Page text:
• et al.
      Whole-exome sequencing of acquired nevi identifies mechanisms for development and maintenance of benign neoplasms.
      ,
      • Vinagre J.
      • Almeida A.
      • Populo H.
      • Batista R.
      • Lyra J.
      • Pinto V.
      • et al.
      Frequency of TERT promoter mutations in human cancers.
      ), suggesting that these mutations might be a useful biomarker of malignancy in melanocytic neoplasms. However, the genomic evaluation of melanocytic precursor lesions adjacent to melanoma indicates relatively early acquisition of TERT promoter mutations during progression from nevus to melanoma (
      • Shain A.H.
      • Yeh I.
      • Kovalyshyn I.
      • Sriharan A.
      • Talevich E.
      • Gagnon A.
      • et al.
      The genetic evolution of melanoma from precursor lesions.
      ,
      • Shain A.H.
      • Joseph N.M.
      • Yu R.
      • Benhamida J.
      • Liu S.
      • Prow T.
      • et al.
      Genomic and transcriptomic analysis reveals incremental disruption of key signaling pathways during melanoma evolution.
      ). In these two studies by
      • Shain A.H.
      • Yeh I.
      • Kovalyshyn I.
      • Sriharan A.
      • Talevich E.
      • Gagnon A.
      • et al.
      The genetic evolution of melanoma from precursor lesions.
      ,
      • Shain A.H.
      • Joseph N.M.
      • Yu R.
      • Benhamida J.
      • Liu S.
      • Prow T.
      • et al.
      Genomic and transcriptomic analysis reveals incremental disruption of key signaling pathways during melanoma evolution.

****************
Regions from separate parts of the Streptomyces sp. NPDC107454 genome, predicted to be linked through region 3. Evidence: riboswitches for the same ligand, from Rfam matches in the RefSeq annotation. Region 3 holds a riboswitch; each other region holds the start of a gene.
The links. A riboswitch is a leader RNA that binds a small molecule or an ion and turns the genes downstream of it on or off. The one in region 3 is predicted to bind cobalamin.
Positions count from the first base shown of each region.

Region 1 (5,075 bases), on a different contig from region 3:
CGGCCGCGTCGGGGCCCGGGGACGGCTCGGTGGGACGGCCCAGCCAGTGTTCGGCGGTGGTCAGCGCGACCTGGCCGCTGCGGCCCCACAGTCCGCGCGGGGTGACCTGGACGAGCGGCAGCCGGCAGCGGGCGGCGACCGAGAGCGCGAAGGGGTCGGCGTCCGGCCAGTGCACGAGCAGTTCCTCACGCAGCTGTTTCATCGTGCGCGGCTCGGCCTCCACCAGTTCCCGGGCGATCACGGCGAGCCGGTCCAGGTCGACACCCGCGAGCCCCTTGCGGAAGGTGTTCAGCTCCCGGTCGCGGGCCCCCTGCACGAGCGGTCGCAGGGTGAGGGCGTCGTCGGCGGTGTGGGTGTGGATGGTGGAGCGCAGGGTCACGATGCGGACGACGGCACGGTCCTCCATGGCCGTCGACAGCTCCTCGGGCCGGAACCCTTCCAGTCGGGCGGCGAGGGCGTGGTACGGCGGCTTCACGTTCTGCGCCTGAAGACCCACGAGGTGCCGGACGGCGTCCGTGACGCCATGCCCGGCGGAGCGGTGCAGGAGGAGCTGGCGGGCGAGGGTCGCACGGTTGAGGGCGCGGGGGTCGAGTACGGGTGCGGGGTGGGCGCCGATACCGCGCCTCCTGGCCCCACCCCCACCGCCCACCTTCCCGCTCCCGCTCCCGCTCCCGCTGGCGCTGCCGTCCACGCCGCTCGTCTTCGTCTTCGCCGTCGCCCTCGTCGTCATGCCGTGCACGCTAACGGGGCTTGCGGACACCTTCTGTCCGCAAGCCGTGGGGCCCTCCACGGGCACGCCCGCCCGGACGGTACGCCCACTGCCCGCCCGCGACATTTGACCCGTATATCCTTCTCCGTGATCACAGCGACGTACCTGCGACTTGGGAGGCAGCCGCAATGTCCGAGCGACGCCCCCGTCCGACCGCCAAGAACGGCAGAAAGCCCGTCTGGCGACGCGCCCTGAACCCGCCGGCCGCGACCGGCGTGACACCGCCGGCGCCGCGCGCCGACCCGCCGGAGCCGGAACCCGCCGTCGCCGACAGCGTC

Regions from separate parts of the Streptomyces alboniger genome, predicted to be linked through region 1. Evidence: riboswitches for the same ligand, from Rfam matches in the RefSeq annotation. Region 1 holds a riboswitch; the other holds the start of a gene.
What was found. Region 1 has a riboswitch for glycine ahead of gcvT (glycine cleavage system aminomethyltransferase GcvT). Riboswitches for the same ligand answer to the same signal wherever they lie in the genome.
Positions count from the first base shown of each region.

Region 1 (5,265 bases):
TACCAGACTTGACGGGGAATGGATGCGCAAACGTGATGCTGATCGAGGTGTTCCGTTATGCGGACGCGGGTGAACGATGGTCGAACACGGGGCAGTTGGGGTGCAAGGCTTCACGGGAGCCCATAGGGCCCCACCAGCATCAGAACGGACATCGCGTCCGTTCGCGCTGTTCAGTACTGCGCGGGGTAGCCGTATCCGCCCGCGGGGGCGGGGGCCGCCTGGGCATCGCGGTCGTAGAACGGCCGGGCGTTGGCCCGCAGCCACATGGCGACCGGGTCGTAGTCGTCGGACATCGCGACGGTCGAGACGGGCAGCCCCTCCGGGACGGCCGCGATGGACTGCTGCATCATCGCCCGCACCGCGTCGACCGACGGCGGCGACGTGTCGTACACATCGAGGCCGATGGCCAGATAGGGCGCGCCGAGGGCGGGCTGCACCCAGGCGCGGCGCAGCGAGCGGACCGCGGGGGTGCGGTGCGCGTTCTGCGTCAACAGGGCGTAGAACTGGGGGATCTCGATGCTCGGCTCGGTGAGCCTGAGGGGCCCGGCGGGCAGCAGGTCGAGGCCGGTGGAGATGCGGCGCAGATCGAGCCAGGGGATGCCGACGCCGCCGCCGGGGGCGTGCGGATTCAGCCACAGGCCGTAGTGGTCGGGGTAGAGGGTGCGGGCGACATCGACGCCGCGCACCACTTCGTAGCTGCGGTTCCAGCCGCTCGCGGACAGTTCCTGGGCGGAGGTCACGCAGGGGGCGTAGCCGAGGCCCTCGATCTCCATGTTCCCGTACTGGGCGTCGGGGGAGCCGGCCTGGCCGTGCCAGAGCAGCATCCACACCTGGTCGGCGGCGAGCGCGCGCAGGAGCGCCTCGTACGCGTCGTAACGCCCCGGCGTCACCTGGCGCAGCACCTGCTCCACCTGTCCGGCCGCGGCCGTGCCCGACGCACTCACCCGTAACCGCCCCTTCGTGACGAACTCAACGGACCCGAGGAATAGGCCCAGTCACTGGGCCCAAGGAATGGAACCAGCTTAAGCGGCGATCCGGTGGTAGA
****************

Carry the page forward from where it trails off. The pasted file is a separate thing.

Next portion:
melanocytic lesions with morphologic characteristics intermediate between benign nevi and melanomas, corresponding to the nosological entities of dysplastic nevi or melanocytomas, demonstrated TERT promoter mutations.
      In light of the possible significance of noncoding mutations in melanocytic tumor pathogenesis, we sought to comprehensively analyze the entire genomes of a set of benign melanocytic nevi, as well as to evaluate TERT promoter mutation status with maximum sensitivity (since the TERT promoter region is poorly covered by whole genome sequencing [WGS]). Although exome sequencing studies of nevi have been performed (
      • Melamed R.D.
      • Aydin I.T.
      • Rajan G.S.
      • Phelps R.
      • Silvers D.N.
      • Emmett K.J.
      • et al.
      Genomic characterization of dysplastic nevi unveils implications for diagnosis of melanoma.
      ,
      • Stark M.S.
      • Tan J.M.
      • Tom L.
      • Jagirdar K.
      • Lambie D.
      • Schaider H.
      • et al.
      Whole-exome sequencing of acquired nevi identifies mechanisms for development and maintenance of benign neoplasms.
      ), to the best of our knowledge, no WGS analysis of cutaneous nevi has been performed to date.

      Results and Discussion

      Single nucleotide variants in nevus genomes

      We performed WGS of 14 benign melanocytic nevi, of which 3 were congenital and 11 were acquired (Table 1). There were no dysplastic nevi in our study group. The WGS of nevi achieved a mean coverage of 50× (range 45–55×), and of blood samples achieved a mean coverage of 34× (range 28–40×). The total number of somatic single nucleotide variants in the nevus genomes ranged from 181 to 38,437 (median 665) or from 0.1 to 12.2 mutations per megabase. The total number of nonsynonymous mutations varied between 1 and 185 (median 4.5) per sample. The median nonsynonymous mutation load of this set is lower than previously published exome data sets of acquired nevi, with an intermediate range: